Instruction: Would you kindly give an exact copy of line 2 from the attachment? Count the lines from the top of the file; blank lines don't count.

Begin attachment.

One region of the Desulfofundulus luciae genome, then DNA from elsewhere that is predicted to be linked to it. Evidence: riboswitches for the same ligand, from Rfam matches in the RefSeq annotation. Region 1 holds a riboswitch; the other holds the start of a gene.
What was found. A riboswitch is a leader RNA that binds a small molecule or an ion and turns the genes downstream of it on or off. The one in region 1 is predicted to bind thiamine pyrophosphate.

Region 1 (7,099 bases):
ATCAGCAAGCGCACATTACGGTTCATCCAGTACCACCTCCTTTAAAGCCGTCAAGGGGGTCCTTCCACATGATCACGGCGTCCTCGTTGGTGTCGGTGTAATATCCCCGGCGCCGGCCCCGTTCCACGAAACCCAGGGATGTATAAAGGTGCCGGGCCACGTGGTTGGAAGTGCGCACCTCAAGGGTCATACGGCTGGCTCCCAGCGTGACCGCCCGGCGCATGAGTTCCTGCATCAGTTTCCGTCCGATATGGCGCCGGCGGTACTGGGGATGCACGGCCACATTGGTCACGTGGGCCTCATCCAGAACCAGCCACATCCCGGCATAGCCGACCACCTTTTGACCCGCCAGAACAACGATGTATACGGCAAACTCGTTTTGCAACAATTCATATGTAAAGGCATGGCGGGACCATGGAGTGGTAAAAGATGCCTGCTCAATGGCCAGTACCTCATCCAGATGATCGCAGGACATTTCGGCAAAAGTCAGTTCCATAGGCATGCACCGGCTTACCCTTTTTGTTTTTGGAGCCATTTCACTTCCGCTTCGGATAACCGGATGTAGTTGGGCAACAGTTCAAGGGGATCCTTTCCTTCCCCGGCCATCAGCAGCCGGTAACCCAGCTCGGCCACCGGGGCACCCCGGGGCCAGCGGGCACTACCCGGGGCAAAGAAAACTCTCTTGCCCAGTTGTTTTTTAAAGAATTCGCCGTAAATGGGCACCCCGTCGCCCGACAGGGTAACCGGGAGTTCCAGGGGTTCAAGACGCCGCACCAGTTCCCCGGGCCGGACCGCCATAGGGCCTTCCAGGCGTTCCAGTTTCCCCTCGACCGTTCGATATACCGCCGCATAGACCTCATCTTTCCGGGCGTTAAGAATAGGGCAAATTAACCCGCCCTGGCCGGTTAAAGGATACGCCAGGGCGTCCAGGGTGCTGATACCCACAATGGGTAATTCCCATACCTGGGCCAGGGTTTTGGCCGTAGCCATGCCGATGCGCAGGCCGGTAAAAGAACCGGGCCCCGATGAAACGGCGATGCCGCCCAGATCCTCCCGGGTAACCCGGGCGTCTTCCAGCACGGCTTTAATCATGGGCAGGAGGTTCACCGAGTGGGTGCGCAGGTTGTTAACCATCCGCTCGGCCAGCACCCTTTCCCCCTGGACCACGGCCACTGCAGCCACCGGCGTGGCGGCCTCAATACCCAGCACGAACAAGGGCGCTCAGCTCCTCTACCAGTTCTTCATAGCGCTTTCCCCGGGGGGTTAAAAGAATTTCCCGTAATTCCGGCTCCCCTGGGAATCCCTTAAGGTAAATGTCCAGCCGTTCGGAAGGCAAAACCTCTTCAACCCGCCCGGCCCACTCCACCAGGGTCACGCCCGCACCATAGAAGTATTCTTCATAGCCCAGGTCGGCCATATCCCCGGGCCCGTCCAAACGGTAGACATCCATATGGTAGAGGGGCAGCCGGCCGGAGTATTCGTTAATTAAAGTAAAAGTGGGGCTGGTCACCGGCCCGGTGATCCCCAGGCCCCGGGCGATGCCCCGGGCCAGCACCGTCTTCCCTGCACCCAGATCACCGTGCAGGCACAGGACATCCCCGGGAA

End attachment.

What was found. A riboswitch is a leader RNA that binds a small molecule or an ion and turns the genes downstream of it on or off. The one in region 1 is predicted to bind thiamine pyrophosphate.